In the Mosaic system God is represented as jealous and visiting the sins of the fathers upon the children even to future generations. The Indian philosopher feels that this belief is derogatory to God, and holds that the state of the soul after the death of the body depends on its acts (called Karma) while contained in the body. These acts attach to the soul, follow it, and determine its next abode.

Hindus, and all who have sprung from them, have never entertained any doubt as to the possibility of the wanderings of the soul in the bodies of all created animals. And not only Hindus, but some Europeans of exquisite intellectual fibre have accepted or coquetted with this belief, as if the

[1. Virgil, Aeneid vi. 7 45.

2. In the Tusculan Disputations Cicero quotes a paragraph he had written in a work on Consolation, in which he appears to treat soul and mind as identical. After referring to the soul as that which possesses feeling, understanding life, and vigour (‘quicquid est illud, quod sentit, quod sapit, quod vivit, quod viget’), he states that the human mind is of the same kind and nature (‘Hoc e genere atque eadem e natura, est humana mens’), Tusc. Disp. i. 27.]

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minds of men of vivid imagination were of necessity recalling from the misty past–gathering from the fount of original knowledge-ideas evolved by primitive man long anterior, not only to European civilization, but to all Semitic history. Many persons have thought on beholding for the first time, in this life at any rate, scenes in foreign lands, that they had been previously familiar with their beauties and derived no new gratification from them. The tenacity with which the Greek philosopher Pythagoras held this doctrine, which he called metempsychosis, is well known. Well known, too, is the success with which he and his followers for a long time imparted their views to the Dorian aristocracy on this and kindred subjects, such as, for instance, the non-destruction of life. And according to the Phaedo of Plato, Sokrates appears to have proved the doctrine of Pythagoras to his own satisfaction.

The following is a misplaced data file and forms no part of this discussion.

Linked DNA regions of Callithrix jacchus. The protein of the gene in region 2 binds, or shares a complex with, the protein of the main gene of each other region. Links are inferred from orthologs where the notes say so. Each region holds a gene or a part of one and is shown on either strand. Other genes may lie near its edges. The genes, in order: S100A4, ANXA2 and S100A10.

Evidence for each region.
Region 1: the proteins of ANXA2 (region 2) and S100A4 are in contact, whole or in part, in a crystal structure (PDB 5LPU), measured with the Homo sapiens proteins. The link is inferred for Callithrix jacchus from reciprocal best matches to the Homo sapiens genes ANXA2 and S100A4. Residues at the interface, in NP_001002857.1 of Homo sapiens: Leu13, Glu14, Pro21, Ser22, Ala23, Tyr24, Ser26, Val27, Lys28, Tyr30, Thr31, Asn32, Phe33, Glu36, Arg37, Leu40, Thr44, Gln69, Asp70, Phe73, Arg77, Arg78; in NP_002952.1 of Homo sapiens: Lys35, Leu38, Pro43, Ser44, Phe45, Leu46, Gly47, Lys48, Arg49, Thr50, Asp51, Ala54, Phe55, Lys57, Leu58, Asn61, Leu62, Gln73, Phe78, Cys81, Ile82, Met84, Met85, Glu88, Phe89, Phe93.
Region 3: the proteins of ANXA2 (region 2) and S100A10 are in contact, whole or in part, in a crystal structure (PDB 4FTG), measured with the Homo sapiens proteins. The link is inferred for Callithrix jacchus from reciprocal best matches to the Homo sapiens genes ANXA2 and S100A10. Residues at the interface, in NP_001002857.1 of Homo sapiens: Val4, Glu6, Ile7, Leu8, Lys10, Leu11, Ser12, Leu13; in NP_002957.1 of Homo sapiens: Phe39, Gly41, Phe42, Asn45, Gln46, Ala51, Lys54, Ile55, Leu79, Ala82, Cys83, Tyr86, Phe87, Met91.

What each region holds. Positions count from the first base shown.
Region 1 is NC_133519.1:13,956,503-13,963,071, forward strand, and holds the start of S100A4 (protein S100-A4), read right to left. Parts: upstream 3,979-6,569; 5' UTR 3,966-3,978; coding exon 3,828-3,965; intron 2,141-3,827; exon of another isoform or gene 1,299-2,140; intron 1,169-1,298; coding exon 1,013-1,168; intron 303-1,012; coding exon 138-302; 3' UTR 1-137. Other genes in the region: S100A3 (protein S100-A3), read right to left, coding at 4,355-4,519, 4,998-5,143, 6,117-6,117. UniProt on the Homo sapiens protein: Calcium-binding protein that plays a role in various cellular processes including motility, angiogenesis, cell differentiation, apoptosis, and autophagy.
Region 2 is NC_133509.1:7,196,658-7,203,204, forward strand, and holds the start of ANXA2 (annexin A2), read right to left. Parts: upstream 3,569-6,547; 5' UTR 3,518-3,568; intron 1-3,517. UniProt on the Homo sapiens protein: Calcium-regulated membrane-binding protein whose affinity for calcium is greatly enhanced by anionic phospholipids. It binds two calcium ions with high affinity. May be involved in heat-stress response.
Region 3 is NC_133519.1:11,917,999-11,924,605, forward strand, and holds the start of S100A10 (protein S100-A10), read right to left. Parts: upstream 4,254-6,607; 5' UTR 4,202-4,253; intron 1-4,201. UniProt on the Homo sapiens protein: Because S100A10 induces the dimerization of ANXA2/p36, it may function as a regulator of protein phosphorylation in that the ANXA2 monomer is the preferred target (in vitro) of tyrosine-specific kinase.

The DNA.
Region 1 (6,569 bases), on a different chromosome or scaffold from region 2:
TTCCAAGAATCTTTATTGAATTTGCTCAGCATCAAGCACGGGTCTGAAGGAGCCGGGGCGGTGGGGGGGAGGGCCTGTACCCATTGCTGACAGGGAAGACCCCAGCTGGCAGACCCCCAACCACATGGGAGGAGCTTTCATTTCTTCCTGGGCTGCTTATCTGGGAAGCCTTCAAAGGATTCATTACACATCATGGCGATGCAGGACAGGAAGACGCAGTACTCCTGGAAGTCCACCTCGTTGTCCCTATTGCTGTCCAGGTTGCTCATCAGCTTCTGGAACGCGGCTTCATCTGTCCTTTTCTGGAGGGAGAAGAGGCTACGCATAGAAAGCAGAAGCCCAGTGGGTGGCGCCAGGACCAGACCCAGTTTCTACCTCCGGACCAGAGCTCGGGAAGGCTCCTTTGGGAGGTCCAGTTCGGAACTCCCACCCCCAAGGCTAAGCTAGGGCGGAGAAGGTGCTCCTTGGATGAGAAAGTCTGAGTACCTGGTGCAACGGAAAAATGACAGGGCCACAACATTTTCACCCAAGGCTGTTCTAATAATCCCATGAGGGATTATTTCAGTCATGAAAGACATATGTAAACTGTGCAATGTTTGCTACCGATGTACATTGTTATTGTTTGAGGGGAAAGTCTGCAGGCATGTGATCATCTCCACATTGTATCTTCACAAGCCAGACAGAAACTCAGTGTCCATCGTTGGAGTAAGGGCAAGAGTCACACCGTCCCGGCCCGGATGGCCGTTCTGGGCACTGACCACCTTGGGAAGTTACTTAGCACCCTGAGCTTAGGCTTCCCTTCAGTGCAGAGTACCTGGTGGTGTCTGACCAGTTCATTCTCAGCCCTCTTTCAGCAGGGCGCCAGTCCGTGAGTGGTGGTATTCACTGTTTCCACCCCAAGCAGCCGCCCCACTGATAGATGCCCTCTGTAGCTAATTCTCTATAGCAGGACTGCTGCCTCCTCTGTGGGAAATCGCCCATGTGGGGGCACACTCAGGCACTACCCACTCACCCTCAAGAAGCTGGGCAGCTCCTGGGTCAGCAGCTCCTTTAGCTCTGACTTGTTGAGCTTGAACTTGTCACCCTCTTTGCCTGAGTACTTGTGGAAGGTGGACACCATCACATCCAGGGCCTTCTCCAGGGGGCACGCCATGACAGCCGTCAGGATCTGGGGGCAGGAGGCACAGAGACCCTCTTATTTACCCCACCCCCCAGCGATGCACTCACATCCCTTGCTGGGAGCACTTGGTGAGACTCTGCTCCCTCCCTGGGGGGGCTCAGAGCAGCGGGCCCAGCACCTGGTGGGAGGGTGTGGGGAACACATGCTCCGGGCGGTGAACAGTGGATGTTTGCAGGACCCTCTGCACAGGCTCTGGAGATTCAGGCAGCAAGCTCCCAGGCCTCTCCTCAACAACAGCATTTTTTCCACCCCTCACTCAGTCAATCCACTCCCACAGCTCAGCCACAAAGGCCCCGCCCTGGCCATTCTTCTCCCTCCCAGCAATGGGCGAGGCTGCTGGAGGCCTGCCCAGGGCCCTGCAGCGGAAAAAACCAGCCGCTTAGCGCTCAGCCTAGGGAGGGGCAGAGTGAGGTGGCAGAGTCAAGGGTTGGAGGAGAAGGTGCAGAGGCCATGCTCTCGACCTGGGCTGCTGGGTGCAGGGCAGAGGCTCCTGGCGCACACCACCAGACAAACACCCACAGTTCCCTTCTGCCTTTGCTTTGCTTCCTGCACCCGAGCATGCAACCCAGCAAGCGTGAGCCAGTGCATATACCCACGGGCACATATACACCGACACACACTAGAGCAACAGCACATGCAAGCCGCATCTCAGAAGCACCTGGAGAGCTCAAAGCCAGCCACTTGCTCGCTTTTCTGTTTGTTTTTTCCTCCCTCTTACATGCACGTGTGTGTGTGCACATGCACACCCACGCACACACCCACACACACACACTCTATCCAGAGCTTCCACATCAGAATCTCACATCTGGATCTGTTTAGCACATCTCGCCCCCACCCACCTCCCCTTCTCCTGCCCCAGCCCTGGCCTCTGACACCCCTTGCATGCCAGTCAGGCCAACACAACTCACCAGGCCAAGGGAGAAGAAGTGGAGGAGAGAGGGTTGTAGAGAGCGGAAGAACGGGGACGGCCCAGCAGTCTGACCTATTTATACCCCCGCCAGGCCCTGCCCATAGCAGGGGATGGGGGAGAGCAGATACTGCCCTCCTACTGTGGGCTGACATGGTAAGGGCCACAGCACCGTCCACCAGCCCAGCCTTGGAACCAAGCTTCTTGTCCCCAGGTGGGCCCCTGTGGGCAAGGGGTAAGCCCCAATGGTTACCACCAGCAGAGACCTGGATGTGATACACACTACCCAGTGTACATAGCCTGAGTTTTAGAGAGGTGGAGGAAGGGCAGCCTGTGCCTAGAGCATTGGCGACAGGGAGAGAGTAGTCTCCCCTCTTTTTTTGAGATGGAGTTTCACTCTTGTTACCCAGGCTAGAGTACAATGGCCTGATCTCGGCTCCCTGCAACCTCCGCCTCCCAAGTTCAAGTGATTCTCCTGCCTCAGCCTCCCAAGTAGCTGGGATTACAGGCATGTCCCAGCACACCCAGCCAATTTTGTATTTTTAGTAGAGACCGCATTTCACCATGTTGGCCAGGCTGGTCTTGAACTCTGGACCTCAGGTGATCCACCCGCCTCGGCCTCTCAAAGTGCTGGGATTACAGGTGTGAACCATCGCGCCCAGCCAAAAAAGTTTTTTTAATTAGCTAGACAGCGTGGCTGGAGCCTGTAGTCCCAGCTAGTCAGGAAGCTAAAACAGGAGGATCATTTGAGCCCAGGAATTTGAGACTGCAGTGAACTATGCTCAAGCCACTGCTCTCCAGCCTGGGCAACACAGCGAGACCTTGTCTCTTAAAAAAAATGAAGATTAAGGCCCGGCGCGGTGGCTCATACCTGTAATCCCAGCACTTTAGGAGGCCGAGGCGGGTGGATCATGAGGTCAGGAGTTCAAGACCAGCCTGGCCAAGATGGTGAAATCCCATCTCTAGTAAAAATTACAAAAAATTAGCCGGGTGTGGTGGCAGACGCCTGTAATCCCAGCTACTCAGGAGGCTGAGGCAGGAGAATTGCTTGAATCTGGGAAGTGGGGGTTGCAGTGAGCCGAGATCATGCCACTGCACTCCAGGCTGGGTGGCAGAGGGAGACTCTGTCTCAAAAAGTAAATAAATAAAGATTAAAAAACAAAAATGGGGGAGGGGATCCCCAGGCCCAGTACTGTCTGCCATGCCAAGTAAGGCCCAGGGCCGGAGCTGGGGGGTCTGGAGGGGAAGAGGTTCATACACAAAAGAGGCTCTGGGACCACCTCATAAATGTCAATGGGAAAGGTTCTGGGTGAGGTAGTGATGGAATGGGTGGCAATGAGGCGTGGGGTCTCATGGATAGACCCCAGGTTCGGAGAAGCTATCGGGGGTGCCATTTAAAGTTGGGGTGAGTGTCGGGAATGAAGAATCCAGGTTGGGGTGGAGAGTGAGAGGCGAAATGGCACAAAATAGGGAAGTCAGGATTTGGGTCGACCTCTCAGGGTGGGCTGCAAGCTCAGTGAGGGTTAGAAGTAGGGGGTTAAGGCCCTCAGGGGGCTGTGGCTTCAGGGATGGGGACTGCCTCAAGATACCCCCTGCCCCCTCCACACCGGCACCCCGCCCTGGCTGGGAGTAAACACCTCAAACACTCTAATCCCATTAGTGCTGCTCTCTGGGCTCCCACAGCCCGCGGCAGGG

To some of our English poets the belief has been one of curious interest and satisfaction. Thus Wordsworth:–

Our birth is but a sleep and a forgetting;
The soul that rises with us, our life’s star
Hath had elsewhere its setting,
And cometh from afar;

Thus, too, Browning:–

At times I almost dream
I too have spent a life the sages’ way,
And tread once more familiar paths.

And also Rossetti:–

I have been here before,
But how or when I cannot tell.

The soul when it separates from the body is likened in ancient Indian works to the moon on the day when it is invisible on account of its conjunction with the sun. The, soul exists as the moon exists, though it is not perceptible; and as the moon shines again when it progresses in its motion, so does the soul when it moves into another body.

The soul being in a state of mobility. and at the same

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time immortal, seeks a body for the performance of its functions, and, as it were, enters into a matrimonial alliance with it for the completion and perfection of both. As the same thread will penetrate a gold bead, a pearl, or an earthen ball, so the soul, bearing its burden of acts, will enter any body with which it comes in contact. This the soul is enabled to do by its possession of a covering of finer or grosser texture, which it takes with it from the last body it has inhabited. The soul thus passes from body to body in a revolving wheel, until it is purged of its impurities and deemed fit to blend with the Absolute, from which it originally emanated.